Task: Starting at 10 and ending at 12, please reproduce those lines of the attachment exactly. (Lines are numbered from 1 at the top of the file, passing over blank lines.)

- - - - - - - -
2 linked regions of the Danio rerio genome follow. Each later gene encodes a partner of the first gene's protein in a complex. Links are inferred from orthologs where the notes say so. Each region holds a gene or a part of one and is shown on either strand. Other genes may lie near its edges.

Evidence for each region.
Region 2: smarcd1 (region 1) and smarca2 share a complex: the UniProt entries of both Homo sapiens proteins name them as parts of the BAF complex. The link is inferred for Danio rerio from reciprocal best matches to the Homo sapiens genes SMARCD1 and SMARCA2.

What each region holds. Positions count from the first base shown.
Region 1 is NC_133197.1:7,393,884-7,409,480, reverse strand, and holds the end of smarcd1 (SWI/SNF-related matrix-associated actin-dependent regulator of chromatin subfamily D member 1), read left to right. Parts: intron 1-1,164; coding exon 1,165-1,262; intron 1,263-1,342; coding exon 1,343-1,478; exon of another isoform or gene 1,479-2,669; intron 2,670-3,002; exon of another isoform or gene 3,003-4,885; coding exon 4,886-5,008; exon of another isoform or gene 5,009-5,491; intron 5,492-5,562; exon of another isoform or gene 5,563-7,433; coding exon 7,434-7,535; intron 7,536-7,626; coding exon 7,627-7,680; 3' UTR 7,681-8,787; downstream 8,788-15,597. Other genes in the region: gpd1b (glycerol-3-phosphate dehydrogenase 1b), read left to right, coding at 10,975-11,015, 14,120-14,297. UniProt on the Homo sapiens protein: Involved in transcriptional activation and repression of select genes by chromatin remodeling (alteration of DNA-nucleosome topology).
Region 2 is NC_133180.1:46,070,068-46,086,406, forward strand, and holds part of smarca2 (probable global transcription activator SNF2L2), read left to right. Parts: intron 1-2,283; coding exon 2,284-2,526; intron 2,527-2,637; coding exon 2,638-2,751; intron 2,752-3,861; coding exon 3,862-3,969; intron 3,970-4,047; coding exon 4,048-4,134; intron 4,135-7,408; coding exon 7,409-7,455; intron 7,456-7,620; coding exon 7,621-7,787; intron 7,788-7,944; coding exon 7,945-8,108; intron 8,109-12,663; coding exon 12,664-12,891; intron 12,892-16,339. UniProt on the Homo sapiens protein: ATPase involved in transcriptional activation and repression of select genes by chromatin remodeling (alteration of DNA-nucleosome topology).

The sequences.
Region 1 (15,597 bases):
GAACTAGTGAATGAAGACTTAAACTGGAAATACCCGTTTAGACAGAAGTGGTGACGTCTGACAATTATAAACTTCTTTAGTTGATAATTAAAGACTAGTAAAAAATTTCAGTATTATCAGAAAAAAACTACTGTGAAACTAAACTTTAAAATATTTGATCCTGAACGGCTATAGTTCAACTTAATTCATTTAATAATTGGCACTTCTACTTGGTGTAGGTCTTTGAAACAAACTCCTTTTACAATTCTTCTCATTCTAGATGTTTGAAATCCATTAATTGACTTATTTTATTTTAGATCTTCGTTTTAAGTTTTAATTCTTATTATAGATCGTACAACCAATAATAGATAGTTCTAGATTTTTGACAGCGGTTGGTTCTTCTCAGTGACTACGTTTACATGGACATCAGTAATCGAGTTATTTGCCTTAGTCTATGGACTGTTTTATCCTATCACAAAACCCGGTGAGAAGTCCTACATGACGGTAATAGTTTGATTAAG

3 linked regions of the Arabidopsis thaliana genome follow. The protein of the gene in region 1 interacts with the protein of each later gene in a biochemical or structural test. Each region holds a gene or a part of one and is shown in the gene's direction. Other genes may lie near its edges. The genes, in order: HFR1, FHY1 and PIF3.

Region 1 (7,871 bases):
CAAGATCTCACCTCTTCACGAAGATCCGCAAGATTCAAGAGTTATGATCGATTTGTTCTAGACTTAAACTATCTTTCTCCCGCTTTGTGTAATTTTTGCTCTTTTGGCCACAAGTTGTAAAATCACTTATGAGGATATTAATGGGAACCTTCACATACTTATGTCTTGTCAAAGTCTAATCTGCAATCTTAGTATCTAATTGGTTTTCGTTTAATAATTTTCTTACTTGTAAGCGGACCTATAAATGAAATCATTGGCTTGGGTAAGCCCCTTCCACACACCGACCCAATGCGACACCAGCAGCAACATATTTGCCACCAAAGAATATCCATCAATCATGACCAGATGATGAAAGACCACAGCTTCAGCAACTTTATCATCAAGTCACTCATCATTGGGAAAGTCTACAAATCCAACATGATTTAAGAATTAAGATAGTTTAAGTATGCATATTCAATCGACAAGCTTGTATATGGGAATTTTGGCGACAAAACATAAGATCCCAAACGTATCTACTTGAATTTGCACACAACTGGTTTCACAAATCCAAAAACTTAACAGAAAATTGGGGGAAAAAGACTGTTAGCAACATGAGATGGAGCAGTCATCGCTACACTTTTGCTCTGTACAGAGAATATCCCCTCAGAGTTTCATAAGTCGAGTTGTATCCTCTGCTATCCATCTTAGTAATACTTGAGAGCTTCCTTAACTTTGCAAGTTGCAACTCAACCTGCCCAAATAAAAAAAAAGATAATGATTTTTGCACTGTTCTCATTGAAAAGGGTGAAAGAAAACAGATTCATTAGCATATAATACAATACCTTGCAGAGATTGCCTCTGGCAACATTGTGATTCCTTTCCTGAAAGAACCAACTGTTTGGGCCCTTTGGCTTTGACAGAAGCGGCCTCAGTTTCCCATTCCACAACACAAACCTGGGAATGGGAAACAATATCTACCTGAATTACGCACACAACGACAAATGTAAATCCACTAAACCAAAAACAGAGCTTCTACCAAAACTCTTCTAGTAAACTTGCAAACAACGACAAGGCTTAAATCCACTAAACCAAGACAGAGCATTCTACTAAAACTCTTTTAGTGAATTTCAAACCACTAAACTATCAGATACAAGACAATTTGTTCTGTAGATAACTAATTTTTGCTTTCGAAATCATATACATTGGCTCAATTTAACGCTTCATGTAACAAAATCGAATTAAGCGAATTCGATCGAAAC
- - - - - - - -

3 linked regions of the Arabidopsis thaliana genome follow. The protein of the gene in region 1 interacts with the protein of each later gene in a biochemical or structural test. Each region holds a gene or a part of one and is shown in the gene's direction. Other genes may lie near its edges. The genes, in order: HFR1, FHY1 and PIF3.

Region 1 (7,871 bases):
CAAGATCTCACCTCTTCACGAAGATCCGCAAGATTCAAGAGTTATGATCGATTTGTTCTAGACTTAAACTATCTTTCTCCCGCTTTGTGTAATTTTTGCTCTTTTGGCCACAAGTTGTAAAATCACTTATGAGGATATTAATGGGAACCTTCACATACTTATGTCTTGTCAAAGTCTAATCTGCAATCTTAGTATCTAATTGGTTTTCGTTTAATAATTTTCTTACTTGTAAGCGGACCTATAAATGAAATCATTGGCTTGGGTAAGCCCCTTCCACACACCGACCCAATGCGACACCAGCAGCAACATATTTGCCACCAAAGAATATCCATCAATCATGACCAGATGATGAAAGACCACAGCTTCAGCAACTTTATCATCAAGTCACTCATCATTGGGAAAGTCTACAAATCCAACATGATTTAAGAATTAAGATAGTTTAAGTATGCATATTCAATCGACAAGCTTGTATATGGGAATTTTGGCGACAAAACATAAGATCCCAAACGTATCTACTTGAATTTGCACACAACTGGTTTCACAAATCCAAAAACTTAACAGAAAATTGGGGGAAAAAGACTGTTAGCAACATGAGATGGAGCAGTCATCGCTACACTTTTGCTCTGTACAGAGAATATCCCCTCAGAGTTTCATAAGTCGAGTTGTATCCTCTGCTATCCATCTTAGTAATACTTGAGAGCTTCCTTAACTTTGCAAGTTGCAACTCAACCTGCCCAAATAAAAAAAAAGATAATGATTTTTGCACTGTTCTCATTGAAAAGGGTGAAAGAAAACAGATTCATTAGCATATAATACAATACCTTGCAGAGATTGCCTCTGGCAACATTGTGATTCCTTTCCTGAAAGAACCAACTGTTTGGGCCCTTTGGCTTTGACAGAAGCGGCCTCAGTTTCCCATTCCACAACACAAACCTGGGAATGGGAAACAATATCTACCTGAATTACGCACACAACGACAAATGTAAATCCACTAAACCAAAAACAGAGCTTCTACCAAAACTCTTCTAGTAAACTTGCAAACAACGACAAGGCTTAAATCCACTAAACCAAGACAGAGCATTCTACTAAAACTCTTTTAGTGAATTTCAAACCACTAAACTATCAGATACAAGACAATTTGTTCTGTAGATAACTAATTTTTGCTTTCGAAATCATATACATTGGCTCAATTTAACGCTTCATGTAACAAAATCGAATTAAGCGAATTCGATCGAAAC